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Some foreigners also find negotiating with Swedes exhausting at first, as all clauses may need to be discussed in fine detail, and when an agreement is met it may then be open for discussion again if further grey areas are discovered. This careful approach to business is typical of the Swedish people.

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They have high expectations of themselves and others as they see this as the most efficient way to maximise quality of life and maintain work-life balance. Most Swedes are fluent in English and running business meetings with foreigners in English is seen as appropriate. However, as a business professional you will build many more bridges by using some key Swedish phrases.

Listening to Swedish podcasts and watching Swedish YouTube videos are two good places to start. Expats who have lived in Sweden for a while tend to marvel at the work-life balance achieved by Swedes. Great importance is placed on family and Swedes structure their work life around quality time with their loved ones. Swedes will work hard for you in the office and will aim for lagom in their work, which loosely translates as doing just enough or the right amount to complete a task effectively.

Further exemplifying the Swedish work-life balance is fika , coffee and bun breaks. All Swedes enjoy fika and it is usually held twice a day in the office. While people in other countries may work through their short breaks, Swedes will not. Swedes may also be inflexible with the timing of fika, so it is not the moveable feast, so to speak, that it may be in other countries.

Swedes are generally relaxed in the office environment and this extends to their clothes.

Jeans and other casual wear usually qualify as smart casual with suits only being worn for important meetings. Suits should be conservative; dark in colour with a shirt and tie. Women can wear either a skirt or trousers. In the office and other social situations people are generally referred to by their first name. Greet both your male and female Swedish colleagues with a handshake. Men do not need to stand when a woman enters the room. The key element to all business in Sweden is punctuality and it is worth remembering this when it comes to meetings. Swedes view lateness in both social and business interactions as disrespectful.

Swedes like to be prepared for meetings, so rescheduling or changing the agenda or venue at short notice will be frowned upon. Arrange your meeting at least two weeks in advance and expect a swift reply, confirming the meeting arrangements. Small talk at the start should be kept to a minimum and meetings should finish on time; Swedes may begin to pack up their belongings when a meeting is due to finish. When it comes to organising meetings, foreigners must remember the importance Swedes place on work-life balance and the move towards flexible working environments, particularly in more forward-thinking industries.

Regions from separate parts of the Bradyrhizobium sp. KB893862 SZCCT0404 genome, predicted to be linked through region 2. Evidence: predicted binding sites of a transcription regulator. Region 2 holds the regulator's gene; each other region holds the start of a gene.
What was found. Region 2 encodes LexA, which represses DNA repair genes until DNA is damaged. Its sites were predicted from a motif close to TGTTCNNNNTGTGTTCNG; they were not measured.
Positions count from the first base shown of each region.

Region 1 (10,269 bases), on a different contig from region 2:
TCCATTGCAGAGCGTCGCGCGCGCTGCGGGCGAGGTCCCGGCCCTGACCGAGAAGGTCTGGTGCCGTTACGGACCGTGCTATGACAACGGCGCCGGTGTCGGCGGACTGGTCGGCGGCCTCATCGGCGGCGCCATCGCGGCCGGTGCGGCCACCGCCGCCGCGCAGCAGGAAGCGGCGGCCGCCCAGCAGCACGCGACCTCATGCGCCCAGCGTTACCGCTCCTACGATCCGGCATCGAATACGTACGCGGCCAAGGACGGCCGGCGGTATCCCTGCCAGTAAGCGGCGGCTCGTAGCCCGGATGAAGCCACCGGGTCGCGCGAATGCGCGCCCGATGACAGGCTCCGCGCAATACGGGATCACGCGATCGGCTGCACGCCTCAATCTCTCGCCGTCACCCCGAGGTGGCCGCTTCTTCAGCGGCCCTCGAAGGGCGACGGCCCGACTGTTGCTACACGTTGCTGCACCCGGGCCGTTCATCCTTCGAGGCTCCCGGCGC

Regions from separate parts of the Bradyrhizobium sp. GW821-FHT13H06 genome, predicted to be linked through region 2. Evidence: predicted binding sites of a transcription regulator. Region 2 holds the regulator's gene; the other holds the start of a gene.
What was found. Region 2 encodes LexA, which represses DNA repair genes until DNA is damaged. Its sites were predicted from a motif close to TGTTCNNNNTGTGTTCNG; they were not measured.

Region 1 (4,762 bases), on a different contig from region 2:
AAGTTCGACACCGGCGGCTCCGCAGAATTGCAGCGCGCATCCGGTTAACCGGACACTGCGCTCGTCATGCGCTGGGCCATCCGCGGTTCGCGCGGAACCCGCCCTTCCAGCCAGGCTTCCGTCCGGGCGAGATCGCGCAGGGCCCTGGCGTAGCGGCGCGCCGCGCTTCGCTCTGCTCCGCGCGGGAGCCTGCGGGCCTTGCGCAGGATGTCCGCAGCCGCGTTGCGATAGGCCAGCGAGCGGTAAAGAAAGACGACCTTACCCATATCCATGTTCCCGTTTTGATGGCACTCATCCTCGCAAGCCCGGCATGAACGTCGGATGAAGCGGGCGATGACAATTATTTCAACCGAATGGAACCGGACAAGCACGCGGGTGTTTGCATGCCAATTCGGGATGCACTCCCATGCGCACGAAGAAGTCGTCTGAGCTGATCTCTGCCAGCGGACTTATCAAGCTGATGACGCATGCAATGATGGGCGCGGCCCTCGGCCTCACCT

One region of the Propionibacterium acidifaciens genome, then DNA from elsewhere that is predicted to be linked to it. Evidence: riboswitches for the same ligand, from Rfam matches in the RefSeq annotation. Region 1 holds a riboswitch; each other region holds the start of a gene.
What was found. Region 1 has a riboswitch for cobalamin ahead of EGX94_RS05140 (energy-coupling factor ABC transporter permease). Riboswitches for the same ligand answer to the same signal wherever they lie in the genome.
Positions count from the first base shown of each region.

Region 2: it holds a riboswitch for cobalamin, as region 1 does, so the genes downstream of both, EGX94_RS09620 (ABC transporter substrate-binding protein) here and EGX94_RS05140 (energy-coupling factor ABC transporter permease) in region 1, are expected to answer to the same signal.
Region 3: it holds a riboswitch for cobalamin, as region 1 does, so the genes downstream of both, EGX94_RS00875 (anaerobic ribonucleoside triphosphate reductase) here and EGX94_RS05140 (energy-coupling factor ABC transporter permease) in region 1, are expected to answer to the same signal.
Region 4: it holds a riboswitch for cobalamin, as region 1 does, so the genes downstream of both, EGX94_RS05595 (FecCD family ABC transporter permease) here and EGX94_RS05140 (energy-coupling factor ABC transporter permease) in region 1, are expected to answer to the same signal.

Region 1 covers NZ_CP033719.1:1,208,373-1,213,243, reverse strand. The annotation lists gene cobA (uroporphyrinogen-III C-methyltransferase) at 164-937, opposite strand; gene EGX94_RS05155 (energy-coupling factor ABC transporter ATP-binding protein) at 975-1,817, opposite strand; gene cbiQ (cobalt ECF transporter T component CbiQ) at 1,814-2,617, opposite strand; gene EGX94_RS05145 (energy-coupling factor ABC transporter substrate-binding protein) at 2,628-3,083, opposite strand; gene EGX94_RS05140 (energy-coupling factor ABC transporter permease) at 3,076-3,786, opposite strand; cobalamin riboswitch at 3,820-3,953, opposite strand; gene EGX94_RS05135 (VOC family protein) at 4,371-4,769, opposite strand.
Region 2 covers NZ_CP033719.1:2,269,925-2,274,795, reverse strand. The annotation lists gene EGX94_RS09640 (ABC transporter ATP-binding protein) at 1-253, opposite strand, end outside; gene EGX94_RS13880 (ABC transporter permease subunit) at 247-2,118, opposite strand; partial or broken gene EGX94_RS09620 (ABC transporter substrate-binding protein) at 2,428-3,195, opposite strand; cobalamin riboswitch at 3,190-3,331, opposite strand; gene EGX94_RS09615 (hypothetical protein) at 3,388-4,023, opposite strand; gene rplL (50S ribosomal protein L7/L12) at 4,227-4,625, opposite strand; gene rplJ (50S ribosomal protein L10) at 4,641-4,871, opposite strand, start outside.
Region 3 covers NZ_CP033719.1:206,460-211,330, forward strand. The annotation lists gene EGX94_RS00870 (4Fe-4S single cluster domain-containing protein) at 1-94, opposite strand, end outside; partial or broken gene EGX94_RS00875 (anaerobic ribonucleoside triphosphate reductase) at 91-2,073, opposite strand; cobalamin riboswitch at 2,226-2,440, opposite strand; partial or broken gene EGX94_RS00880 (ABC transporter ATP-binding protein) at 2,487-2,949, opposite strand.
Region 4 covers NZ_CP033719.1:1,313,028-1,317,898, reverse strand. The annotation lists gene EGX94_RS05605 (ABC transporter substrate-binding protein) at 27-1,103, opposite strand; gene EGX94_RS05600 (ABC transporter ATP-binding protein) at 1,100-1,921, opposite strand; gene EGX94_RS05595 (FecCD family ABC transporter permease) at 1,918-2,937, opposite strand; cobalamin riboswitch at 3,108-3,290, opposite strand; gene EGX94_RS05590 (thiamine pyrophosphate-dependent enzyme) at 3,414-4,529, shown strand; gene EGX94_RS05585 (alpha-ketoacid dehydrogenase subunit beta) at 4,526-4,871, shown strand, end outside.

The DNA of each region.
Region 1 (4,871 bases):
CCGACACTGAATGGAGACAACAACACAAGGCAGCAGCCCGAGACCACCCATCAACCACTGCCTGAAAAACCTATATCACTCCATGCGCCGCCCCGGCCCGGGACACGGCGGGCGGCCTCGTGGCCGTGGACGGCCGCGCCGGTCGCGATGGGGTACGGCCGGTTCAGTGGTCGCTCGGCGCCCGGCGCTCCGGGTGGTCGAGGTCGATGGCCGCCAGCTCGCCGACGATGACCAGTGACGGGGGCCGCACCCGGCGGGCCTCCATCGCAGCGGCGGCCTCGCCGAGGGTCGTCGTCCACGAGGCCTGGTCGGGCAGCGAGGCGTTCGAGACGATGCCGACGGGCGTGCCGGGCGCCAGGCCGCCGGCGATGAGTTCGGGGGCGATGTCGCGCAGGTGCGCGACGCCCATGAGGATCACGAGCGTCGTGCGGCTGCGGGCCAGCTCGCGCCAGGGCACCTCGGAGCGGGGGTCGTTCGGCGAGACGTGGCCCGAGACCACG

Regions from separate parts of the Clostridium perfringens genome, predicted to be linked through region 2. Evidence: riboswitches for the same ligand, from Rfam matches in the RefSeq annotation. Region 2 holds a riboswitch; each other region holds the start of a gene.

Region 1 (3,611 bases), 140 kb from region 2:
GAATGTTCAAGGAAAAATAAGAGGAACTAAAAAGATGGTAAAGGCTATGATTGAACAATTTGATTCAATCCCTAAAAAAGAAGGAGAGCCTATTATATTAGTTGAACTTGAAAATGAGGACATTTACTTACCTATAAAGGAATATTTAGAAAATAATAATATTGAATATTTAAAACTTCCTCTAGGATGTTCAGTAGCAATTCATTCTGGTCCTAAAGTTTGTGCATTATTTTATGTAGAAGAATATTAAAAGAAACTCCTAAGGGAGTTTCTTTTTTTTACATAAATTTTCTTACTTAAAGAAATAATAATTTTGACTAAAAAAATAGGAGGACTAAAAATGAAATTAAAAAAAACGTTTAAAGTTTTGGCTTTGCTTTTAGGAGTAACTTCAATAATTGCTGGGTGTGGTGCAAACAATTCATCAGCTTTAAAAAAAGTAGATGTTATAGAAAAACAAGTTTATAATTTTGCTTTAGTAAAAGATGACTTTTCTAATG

Many business people come to Sweden from cultures that encourage breakfast meetings to start the day. Not much, just a little space or a dash here or there would be nice -- so we know where one word ends and the other starts. Sweden's news in English Search. Editions Austria Denmark France. Germany Italy Norway. Spain Sweden Switzerland. Membership My account Gift voucher Corporate Help center.

Jobs in Sweden Browse jobs Post a vacancy. Email newsletters Newsletter sign-up Edit my subscriptions. Ten more of the Swedes' quirkiest habits Doug Lansky.

Swedish traditions – old and new

Share this article. Taking inspiration from comments make by readers of The Local, US exile Doug Lansky offers up ten more distinctly Swedish habits which often give expats plenty to talk about. They're also fun. Sometimes funny. Sometimes annoying. Get notified about breaking news on The Local.

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Swedes are generally tough negotiators. They are methodical and detailed, slow to change their positions and will push hard for concessions. In the relatively small private sector, it is important to know who is who and how everyone fits in the corporate structure. Important decisions are often made by middle and lower level managers.

While decision making may be a slow process, implementing decisions is often rapid. Do not call a Swedish businessperson at home unless it is important and you have a well-established relationship with this person. Dining and Entertainment To beckon a waiter wave your hand and make eye contact.

Business entertaining is most often done in a restaurant during lunch or dinner. Business breakfasts are acceptable, but not as common as in the U.


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Business can be discussed at any time during a meal. Spouses may be included in business dinners. Female guest of honor is seated to the right of the host. Male guest of honor is seated to left of the hostess. Dinner is often served immediately at dinner parties.

There may be no cocktail hour. Toasting is something of a formal ritual in Sweden.